Effect of Radon on Dogs

Radon is a radioactive inert gas (also referred to as a noble gas) that is colorless, tasteless and odorless. It is found naturally in the environment, and results from the radioactive decay of radium. Radon is one of the densest inert gas, with its most stable isotope being found in the gaseous state under normal conditions. The gas from natural sources can accumulate in confined areas of buildings. It is also present in certain spring waters and hot springs. Radon is considered to be a serious health hazard due to its radioactivity and can significantly contaminate indoor air quality. The gas has been declared as the second most lung cancer causing factor by the United States Environmental Protection Agency.

Effect of Radon on dogs

The main threat from radon is the possibility of inhaling the gas and its radioactive heavy byproducts (Lead, Polonium and Bismuth) that collect in the air, which can potentially cause respiratory disorders. These decay products stick to the cells that line the passage leading to the lungs.

There is also sufficient evidence which suggests that radon and its isotopes has carcinogenic effects on experimental animals, including dogs. Cancer is caused by mutation in a cell’s genes and may be a result of random mutation, genetic, chemical or toxin exposure. When this gas is inhaled in combination with the decay products, cigarette smoke or uranium ore dust, radon causes lung carcinomas like nasal carcinomas, epidermal carcinomas and skin masses (i.e., fibrosarcoma) in dogs of either gender. Dogs exposed to paints, chemicals and urban areas are considered to have higher incidences of cancer. Typical symptoms of dogs that have radon cancer are inappetance (loss of appetite) or anorexia, fever, difficulty in breathing, hacking, abnormal swellings, lameness and coughing.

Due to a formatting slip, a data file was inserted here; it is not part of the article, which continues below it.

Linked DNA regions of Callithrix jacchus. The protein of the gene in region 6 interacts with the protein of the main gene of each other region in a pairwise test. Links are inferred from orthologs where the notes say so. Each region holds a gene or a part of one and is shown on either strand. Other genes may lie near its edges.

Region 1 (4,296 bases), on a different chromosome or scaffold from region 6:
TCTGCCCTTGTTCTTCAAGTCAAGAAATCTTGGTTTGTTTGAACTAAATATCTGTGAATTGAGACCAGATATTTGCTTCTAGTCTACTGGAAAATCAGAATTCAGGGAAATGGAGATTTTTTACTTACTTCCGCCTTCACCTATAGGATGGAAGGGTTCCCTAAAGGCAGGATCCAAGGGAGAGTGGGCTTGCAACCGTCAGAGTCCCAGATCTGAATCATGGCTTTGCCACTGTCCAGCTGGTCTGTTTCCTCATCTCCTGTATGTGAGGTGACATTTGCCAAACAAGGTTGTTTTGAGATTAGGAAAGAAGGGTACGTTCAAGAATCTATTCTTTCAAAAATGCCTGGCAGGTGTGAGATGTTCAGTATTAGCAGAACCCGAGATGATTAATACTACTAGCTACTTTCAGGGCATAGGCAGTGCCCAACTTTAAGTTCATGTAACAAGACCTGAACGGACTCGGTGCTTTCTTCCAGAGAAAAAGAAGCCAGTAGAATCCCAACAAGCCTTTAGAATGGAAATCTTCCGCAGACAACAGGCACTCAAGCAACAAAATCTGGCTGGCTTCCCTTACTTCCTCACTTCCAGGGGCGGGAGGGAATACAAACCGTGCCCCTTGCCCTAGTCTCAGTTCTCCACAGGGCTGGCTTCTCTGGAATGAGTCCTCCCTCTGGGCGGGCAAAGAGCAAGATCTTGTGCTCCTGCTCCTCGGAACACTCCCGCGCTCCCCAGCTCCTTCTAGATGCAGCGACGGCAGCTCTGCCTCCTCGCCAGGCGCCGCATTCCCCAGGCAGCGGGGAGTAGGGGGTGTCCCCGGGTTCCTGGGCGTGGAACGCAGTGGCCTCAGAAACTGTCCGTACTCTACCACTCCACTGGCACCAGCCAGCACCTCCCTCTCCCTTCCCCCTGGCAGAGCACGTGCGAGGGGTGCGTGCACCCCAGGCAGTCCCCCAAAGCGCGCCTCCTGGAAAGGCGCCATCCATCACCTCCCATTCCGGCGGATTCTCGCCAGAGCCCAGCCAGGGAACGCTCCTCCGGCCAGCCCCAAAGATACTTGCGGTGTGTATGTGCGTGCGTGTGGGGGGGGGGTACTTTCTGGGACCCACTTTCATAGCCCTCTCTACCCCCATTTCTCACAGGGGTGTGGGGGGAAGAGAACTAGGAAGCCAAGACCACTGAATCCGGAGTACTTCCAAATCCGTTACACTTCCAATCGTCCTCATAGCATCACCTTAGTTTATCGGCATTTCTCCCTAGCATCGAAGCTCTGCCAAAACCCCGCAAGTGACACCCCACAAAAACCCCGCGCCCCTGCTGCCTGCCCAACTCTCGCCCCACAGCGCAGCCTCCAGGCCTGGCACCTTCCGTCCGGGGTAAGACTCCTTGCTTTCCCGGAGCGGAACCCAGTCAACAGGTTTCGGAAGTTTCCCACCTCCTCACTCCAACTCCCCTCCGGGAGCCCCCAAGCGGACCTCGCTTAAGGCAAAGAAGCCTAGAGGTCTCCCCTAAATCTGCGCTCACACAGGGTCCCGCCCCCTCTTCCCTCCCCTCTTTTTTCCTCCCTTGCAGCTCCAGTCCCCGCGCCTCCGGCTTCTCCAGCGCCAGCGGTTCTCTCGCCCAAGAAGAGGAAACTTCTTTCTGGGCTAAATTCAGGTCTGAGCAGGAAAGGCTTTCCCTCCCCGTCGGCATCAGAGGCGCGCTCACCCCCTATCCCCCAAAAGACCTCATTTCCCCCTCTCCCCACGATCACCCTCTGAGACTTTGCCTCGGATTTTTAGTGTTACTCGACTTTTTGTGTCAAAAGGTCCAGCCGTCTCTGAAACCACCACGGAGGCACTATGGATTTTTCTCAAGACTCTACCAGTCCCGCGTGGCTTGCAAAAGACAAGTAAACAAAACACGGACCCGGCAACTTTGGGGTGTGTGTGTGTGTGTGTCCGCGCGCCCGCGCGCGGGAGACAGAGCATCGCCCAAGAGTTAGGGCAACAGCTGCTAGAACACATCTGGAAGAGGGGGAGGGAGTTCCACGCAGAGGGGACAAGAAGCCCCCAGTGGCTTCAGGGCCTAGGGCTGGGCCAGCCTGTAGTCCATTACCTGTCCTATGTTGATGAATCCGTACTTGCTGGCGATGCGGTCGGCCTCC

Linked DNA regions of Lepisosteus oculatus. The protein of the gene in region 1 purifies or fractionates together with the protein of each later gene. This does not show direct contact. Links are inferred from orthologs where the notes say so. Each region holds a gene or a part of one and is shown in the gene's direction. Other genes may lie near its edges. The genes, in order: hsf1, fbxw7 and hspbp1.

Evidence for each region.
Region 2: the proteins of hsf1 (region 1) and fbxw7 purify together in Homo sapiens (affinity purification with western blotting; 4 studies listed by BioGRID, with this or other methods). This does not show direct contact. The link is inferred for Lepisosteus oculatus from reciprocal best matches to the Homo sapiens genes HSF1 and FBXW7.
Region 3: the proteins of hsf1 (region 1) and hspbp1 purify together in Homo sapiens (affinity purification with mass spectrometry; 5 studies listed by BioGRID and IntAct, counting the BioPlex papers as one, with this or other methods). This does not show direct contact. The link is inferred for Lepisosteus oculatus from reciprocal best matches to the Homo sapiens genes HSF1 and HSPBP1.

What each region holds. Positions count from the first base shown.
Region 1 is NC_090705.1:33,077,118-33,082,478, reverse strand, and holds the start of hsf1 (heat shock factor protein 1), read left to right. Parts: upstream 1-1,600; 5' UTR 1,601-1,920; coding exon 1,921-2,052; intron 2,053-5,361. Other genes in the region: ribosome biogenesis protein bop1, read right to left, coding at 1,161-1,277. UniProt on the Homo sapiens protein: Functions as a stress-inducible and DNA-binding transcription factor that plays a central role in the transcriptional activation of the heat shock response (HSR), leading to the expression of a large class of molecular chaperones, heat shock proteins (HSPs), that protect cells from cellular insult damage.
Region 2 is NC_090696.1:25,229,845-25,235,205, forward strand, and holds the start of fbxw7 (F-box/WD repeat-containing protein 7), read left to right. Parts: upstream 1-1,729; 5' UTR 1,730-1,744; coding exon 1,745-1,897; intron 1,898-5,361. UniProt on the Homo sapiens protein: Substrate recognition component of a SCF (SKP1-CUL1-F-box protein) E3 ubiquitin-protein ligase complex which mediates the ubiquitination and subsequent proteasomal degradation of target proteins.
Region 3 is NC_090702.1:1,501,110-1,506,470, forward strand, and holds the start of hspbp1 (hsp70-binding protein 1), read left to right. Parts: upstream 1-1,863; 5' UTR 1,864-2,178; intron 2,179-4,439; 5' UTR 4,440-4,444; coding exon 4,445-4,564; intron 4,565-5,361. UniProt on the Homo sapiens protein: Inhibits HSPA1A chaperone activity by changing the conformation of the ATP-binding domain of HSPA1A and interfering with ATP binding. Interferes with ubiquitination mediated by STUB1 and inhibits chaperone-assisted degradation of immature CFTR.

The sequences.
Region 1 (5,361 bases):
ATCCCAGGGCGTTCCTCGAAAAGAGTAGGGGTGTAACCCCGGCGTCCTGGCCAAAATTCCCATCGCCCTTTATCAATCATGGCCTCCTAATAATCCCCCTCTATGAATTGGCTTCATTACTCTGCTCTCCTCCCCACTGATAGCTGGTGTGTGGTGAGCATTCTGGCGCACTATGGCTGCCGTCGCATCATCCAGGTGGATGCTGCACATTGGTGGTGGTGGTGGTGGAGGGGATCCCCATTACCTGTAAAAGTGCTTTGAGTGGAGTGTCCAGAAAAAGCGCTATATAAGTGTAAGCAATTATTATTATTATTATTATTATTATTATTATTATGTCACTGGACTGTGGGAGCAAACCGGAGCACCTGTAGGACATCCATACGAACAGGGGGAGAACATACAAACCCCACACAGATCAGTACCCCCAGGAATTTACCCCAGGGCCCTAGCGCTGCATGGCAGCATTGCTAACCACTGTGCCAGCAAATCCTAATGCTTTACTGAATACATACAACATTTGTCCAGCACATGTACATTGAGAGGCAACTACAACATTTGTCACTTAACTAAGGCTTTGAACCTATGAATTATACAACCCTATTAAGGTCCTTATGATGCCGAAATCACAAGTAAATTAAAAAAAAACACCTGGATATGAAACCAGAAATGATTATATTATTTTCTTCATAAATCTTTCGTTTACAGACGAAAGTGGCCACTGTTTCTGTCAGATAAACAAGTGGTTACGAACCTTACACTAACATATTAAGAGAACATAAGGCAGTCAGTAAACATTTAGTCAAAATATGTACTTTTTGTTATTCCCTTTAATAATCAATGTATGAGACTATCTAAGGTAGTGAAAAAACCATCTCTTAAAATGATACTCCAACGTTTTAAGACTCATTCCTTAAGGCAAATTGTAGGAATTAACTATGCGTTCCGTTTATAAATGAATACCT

Dogs who are suffering from cancer do not even show signs of illness, unless the disease gets severe or is in its final stage. The diagnosis for canine cancer is therefore generally made at a very late stage and is not curative as a result. However, if diagnosed (which is based on physical examination, blood test, biopsy, x-ray and/or ultrasound), the treatment includes certain surgeries, radiation therapy, immunotherapy, or chemotherapy. The veterinarian may refer the pet owner to a board certified oncologist (cancer specialist) for further tests.

As a precautionary measure, testing should be done to check the levels of radon in the house. If the house is found sensitive, steps should be taken to lower the concentrations to acceptable levels.

Keywords- Radon, Isotope, Dogs, Radioactive


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